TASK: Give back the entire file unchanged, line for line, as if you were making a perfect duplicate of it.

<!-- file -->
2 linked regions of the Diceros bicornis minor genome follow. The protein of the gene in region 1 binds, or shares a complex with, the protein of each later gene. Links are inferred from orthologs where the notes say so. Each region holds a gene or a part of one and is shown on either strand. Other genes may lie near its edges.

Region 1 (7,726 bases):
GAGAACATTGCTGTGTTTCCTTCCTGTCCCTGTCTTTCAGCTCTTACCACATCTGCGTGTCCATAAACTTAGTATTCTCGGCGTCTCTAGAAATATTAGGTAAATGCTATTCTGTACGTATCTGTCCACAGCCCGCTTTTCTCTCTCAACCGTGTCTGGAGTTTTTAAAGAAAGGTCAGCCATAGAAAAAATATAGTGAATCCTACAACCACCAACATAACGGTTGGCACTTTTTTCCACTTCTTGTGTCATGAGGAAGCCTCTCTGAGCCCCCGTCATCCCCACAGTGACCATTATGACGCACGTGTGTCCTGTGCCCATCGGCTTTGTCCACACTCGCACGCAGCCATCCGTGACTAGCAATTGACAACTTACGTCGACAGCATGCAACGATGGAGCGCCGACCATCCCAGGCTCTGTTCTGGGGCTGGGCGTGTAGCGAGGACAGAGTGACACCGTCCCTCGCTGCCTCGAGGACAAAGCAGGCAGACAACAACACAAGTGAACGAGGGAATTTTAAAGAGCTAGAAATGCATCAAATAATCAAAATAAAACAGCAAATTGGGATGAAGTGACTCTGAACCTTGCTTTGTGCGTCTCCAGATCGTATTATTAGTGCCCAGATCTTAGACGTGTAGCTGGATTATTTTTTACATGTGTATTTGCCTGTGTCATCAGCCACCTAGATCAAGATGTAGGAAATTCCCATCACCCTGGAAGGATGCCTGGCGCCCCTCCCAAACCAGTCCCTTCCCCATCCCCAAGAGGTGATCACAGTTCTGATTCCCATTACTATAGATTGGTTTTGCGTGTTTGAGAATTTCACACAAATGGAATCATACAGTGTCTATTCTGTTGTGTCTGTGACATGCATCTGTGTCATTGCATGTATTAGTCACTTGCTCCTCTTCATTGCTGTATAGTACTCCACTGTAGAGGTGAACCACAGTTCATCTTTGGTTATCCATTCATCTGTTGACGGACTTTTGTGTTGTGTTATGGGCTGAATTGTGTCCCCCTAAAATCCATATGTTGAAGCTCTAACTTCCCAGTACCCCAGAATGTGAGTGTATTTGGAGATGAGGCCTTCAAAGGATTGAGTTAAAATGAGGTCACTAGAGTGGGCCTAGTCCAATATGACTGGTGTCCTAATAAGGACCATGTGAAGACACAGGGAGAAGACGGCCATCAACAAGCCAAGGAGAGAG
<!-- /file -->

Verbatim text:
2 linked regions of the Diceros bicornis minor genome follow. The protein of the gene in region 1 binds, or shares a complex with, the protein of each later gene. Links are inferred from orthologs where the notes say so. Each region holds a gene or a part of one and is shown on either strand. Other genes may lie near its edges.

Region 1 (7,726 bases):
GAGAACATTGCTGTGTTTCCTTCCTGTCCCTGTCTTTCAGCTCTTACCACATCTGCGTGTCCATAAACTTAGTATTCTCGGCGTCTCTAGAAATATTAGGTAAATGCTATTCTGTACGTATCTGTCCACAGCCCGCTTTTCTCTCTCAACCGTGTCTGGAGTTTTTAAAGAAAGGTCAGCCATAGAAAAAATATAGTGAATCCTACAACCACCAACATAACGGTTGGCACTTTTTTCCACTTCTTGTGTCATGAGGAAGCCTCTCTGAGCCCCCGTCATCCCCACAGTGACCATTATGACGCACGTGTGTCCTGTGCCCATCGGCTTTGTCCACACTCGCACGCAGCCATCCGTGACTAGCAATTGACAACTTACGTCGACAGCATGCAACGATGGAGCGCCGACCATCCCAGGCTCTGTTCTGGGGCTGGGCGTGTAGCGAGGACAGAGTGACACCGTCCCTCGCTGCCTCGAGGACAAAGCAGGCAGACAACAACACAAGTGAACGAGGGAATTTTAAAGAGCTAGAAATGCATCAAATAATCAAAATAAAACAGCAAATTGGGATGAAGTGACTCTGAACCTTGCTTTGTGCGTCTCCAGATCGTATTATTAGTGCCCAGATCTTAGACGTGTAGCTGGATTATTTTTTACATGTGTATTTGCCTGTGTCATCAGCCACCTAGATCAAGATGTAGGAAATTCCCATCACCCTGGAAGGATGCCTGGCGCCCCTCCCAAACCAGTCCCTTCCCCATCCCCAAGAGGTGATCACAGTTCTGATTCCCATTACTATAGATTGGTTTTGCGTGTTTGAGAATTTCACACAAATGGAATCATACAGTGTCTATTCTGTTGTGTCTGTGACATGCATCTGTGTCATTGCATGTATTAGTCACTTGCTCCTCTTCATTGCTGTATAGTACTCCACTGTAGAGGTGAACCACAGTTCATCTTTGGTTATCCATTCATCTGTTGACGGACTTTTGTGTTGTGTTATGGGCTGAATTGTGTCCCCCTAAAATCCATATGTTGAAGCTCTAACTTCCCAGTACCCCAGAATGTGAGTGTATTTGGAGATGAGGCCTTCAAAGGATTGAGTTAAAATGAGGTCACTAGAGTGGGCCTAGTCCAATATGACTGGTGTCCTAATAAGGACCATGTGAAGACACAGGGAGAAGACGGCCATCAACAAGCCAAGGAGAGAG